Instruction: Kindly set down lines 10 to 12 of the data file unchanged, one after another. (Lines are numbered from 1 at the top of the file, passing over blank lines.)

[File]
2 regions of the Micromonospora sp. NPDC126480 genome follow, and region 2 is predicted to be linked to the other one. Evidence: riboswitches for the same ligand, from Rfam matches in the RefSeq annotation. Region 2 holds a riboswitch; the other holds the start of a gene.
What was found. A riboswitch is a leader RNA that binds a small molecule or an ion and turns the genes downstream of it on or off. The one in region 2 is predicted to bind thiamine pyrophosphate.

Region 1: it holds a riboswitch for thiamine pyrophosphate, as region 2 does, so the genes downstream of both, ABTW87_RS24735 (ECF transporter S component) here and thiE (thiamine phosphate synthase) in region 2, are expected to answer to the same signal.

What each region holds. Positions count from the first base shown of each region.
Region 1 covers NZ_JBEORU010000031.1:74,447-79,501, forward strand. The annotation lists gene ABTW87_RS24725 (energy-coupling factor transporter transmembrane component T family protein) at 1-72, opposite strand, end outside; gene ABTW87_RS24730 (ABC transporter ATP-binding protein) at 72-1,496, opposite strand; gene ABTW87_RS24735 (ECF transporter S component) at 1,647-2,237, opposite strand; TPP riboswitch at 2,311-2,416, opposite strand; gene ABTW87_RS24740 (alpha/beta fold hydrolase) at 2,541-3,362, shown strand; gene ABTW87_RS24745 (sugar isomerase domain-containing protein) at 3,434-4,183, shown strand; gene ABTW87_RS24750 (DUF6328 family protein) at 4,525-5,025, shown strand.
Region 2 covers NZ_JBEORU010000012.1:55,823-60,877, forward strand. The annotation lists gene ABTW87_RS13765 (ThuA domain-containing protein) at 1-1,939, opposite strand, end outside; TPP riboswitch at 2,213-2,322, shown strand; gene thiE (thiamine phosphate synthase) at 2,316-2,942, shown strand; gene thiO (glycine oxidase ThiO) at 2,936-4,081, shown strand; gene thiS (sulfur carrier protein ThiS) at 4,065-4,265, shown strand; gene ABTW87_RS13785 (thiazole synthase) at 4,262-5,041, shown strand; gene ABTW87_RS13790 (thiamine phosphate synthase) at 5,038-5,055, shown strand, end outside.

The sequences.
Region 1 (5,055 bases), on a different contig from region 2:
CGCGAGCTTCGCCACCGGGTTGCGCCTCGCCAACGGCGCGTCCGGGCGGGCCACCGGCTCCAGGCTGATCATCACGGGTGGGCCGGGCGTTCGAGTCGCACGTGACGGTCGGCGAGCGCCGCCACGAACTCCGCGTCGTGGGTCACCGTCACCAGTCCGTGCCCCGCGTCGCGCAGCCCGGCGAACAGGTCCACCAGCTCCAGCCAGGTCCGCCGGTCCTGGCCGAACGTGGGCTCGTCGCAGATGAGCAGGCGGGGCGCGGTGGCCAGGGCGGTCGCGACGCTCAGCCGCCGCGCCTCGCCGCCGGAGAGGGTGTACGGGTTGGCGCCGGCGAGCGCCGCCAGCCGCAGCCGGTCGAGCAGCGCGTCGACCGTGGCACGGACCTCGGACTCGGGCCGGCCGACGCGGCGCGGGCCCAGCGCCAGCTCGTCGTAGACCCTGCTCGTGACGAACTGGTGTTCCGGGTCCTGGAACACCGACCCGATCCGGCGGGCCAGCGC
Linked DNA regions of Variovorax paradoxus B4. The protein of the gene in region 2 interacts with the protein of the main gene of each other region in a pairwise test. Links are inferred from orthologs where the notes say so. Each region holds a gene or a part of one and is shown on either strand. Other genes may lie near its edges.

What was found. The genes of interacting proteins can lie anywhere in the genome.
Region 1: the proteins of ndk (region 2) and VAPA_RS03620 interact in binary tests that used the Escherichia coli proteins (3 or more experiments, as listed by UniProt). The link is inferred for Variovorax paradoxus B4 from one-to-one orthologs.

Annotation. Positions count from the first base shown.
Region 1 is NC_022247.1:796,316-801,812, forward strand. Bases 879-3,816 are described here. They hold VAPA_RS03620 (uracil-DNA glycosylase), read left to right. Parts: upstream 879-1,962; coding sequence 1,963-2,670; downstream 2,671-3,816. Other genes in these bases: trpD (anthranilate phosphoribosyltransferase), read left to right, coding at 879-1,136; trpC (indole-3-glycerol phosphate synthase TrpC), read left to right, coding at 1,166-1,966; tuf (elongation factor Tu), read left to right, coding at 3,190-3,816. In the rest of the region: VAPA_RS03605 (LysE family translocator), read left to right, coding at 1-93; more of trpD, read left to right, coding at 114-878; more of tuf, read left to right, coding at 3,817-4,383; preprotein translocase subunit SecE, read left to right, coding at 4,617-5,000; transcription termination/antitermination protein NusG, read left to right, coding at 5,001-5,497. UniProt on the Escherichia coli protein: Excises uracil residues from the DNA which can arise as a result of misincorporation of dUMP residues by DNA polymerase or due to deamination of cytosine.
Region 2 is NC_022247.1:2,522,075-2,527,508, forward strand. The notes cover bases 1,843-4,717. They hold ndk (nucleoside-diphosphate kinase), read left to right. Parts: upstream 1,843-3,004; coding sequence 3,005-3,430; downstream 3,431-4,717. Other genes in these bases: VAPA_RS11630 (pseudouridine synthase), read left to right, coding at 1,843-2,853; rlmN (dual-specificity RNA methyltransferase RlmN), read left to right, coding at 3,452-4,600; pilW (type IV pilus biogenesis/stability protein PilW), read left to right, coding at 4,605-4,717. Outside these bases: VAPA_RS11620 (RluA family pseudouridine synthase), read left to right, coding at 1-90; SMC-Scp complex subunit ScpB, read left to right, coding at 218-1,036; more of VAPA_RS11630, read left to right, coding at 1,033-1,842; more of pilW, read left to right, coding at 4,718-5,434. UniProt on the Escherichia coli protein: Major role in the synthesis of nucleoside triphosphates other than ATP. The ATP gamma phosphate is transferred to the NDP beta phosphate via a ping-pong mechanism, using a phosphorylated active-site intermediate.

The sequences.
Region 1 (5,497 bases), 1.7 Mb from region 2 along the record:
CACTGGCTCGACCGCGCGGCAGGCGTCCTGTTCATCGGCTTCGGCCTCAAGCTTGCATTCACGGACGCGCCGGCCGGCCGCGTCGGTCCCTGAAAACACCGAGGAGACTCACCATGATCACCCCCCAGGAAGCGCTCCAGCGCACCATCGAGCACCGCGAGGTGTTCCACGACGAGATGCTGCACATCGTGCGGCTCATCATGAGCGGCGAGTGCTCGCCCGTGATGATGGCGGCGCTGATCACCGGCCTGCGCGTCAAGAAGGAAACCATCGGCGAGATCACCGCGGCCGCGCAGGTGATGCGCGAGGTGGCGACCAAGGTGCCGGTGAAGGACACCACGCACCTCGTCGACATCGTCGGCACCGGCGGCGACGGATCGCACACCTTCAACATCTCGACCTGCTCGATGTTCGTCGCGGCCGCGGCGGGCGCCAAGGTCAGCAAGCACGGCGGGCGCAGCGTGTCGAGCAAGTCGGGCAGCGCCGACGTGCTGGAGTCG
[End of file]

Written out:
Linked DNA regions of Variovorax paradoxus B4. The protein of the gene in region 2 interacts with the protein of the main gene of each other region in a pairwise test. Links are inferred from orthologs where the notes say so. Each region holds a gene or a part of one and is shown on either strand. Other genes may lie near its edges.

What was found. The genes of interacting proteins can lie anywhere in the genome.
Region 1: the proteins of ndk (region 2) and VAPA_RS03620 interact in binary tests that used the Escherichia coli proteins (3 or more experiments, as listed by UniProt). The link is inferred for Variovorax paradoxus B4 from one-to-one orthologs.